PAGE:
Paradise (2020 - ongoing)
Paradise is a rubbing project collecting particular stone statues and stone animals erected during British-Malaya period from Chinese cemeteries in Malaysia. Stone statues usually stand the front both sides of the Chinese tombs as tomb-guardians and funeral decoration. This kind of ancestral custom was practised by wealthy influential family and Chinse officials who were conferred official rank from Qing governor at that time. Meanwhile, plenty of Chinese immigrants migrated to different places in southeast Asia during the Qing dynasty.
The meaning of death is also a beginning of the next life in the Chinese funeral tradition, so the function of stone statues is not only as guardians protecting the tomb, but also demonstrates the status of the deceased through the tomb-design. The stone statues of Qing style tombs symbolise that the ancient Chinese believed in an after-life with many similar trappings as their lived experience. The deceased would still need military protection and housekeeper, along with animals and entertainers after they died, which would also bring them good luck and in their next life. However, only the first rank to the fifth rank of the Qing officials can build up stone statues at their tombs, and from the sixth rank below are not allowed to join this funeral specification, according to the Ministry of Public Works of Daqing Huidian (Collected Statutes of the Great Qing).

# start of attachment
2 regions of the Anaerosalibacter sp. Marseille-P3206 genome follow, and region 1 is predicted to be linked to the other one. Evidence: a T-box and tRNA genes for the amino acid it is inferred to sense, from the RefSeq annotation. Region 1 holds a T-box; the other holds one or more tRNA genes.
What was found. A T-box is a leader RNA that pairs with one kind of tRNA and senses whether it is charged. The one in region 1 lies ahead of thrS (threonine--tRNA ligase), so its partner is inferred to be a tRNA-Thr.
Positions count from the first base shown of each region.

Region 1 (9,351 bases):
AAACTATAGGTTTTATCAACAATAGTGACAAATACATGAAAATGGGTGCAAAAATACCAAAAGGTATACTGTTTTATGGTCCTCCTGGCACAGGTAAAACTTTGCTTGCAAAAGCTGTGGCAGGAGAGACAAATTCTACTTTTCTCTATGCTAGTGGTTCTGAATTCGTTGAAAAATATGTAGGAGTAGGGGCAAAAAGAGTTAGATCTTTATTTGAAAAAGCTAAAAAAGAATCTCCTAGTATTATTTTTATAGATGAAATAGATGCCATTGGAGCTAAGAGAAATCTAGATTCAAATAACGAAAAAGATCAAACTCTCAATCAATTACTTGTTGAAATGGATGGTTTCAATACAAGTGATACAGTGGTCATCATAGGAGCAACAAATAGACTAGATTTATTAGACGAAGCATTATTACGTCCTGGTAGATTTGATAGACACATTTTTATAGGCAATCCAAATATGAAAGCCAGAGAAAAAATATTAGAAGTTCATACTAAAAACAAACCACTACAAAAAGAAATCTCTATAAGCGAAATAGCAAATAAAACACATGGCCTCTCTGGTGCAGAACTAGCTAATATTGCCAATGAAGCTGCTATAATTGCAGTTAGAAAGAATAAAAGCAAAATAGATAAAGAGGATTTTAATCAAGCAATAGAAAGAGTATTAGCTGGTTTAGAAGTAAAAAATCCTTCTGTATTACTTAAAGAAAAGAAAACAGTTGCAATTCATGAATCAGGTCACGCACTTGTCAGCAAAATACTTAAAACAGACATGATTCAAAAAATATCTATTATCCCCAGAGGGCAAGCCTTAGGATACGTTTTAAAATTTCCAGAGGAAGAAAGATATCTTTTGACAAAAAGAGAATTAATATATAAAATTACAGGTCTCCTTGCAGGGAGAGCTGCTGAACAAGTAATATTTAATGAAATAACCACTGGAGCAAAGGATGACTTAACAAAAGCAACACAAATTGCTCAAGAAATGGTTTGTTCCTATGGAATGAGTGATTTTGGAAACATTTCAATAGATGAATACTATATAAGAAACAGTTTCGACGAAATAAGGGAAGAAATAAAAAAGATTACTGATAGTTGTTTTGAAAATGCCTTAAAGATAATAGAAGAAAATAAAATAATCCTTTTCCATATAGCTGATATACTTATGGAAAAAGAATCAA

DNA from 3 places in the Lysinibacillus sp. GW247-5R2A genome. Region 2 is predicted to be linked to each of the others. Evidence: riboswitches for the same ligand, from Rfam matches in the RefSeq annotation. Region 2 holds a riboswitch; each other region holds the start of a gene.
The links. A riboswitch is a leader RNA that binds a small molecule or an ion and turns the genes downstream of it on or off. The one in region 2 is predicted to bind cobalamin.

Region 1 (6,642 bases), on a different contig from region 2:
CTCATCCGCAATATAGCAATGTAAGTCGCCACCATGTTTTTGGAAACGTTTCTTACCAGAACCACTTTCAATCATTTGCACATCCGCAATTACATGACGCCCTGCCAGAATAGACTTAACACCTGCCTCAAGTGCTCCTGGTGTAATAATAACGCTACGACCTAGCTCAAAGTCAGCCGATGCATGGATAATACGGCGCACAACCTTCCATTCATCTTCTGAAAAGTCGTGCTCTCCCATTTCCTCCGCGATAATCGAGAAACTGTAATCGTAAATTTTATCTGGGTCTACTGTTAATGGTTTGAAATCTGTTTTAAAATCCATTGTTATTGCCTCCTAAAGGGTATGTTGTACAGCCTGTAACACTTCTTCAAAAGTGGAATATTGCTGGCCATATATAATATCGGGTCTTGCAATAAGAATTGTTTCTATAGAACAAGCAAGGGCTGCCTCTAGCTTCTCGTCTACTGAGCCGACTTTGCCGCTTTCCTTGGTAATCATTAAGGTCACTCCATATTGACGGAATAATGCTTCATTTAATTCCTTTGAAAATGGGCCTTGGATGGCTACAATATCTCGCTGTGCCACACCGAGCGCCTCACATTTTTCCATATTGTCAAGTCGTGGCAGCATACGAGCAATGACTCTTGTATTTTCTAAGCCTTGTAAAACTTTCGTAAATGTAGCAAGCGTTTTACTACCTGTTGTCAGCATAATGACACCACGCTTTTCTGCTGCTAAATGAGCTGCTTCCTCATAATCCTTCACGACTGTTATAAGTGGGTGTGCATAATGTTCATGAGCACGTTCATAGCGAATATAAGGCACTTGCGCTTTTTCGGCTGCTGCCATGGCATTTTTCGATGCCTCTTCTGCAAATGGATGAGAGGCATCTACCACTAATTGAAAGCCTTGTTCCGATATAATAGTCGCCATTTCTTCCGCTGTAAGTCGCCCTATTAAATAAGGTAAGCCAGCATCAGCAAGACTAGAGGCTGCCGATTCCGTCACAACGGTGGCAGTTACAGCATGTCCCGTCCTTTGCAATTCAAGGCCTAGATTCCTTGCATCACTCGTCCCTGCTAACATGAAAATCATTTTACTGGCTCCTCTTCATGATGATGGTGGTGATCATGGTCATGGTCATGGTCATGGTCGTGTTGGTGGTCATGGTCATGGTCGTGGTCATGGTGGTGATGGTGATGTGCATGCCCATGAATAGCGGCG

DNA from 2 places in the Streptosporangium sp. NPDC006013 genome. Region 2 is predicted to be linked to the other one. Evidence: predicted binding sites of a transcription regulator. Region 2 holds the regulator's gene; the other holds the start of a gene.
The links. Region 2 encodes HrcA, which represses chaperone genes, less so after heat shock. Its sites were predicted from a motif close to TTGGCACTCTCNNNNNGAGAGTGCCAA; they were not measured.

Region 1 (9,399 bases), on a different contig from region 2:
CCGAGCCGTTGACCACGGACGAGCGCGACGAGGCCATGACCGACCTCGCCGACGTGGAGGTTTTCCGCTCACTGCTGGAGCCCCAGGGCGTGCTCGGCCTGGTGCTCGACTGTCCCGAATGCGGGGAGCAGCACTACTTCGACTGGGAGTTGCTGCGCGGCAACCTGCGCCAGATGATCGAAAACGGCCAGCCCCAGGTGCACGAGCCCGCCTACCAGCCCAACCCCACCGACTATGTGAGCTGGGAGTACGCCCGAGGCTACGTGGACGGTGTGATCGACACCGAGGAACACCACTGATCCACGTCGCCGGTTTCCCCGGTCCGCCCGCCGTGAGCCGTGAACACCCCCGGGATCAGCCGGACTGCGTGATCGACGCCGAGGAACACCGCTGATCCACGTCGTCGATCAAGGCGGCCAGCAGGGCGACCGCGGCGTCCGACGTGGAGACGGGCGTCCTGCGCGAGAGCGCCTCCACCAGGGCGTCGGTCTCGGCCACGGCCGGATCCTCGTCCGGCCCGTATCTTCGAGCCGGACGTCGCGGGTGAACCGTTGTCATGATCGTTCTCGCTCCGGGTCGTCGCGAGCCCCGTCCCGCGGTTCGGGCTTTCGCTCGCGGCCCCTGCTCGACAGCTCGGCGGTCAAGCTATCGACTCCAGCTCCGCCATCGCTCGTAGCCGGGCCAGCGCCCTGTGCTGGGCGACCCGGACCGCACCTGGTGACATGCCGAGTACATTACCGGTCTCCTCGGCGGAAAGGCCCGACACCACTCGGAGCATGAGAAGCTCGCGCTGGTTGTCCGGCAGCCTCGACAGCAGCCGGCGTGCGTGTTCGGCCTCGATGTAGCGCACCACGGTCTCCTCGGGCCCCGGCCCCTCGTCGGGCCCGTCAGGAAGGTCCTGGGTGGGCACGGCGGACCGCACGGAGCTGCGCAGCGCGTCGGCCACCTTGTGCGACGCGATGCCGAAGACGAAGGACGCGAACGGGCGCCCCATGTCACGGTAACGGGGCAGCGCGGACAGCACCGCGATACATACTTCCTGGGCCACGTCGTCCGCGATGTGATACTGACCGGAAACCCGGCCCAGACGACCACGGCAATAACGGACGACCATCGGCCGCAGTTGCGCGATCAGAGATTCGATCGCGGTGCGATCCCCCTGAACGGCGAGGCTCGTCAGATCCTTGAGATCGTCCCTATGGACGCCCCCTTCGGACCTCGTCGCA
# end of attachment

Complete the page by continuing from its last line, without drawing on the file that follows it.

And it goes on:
Tombs can be a storable medium that stores and bears history and memory in some way. Thus, Kian seeks to examine its materiality via utilising the visual symbol of funeral artefacts to construct an imaginary scene that between the present-life and the after-life. Paradise is also an illusionary enclave that conveys fragmental fragility in relating to desire and death, British colonialism and the foreign relations of the Qing dynasty.
The rubbing process of Paradise in 4 mins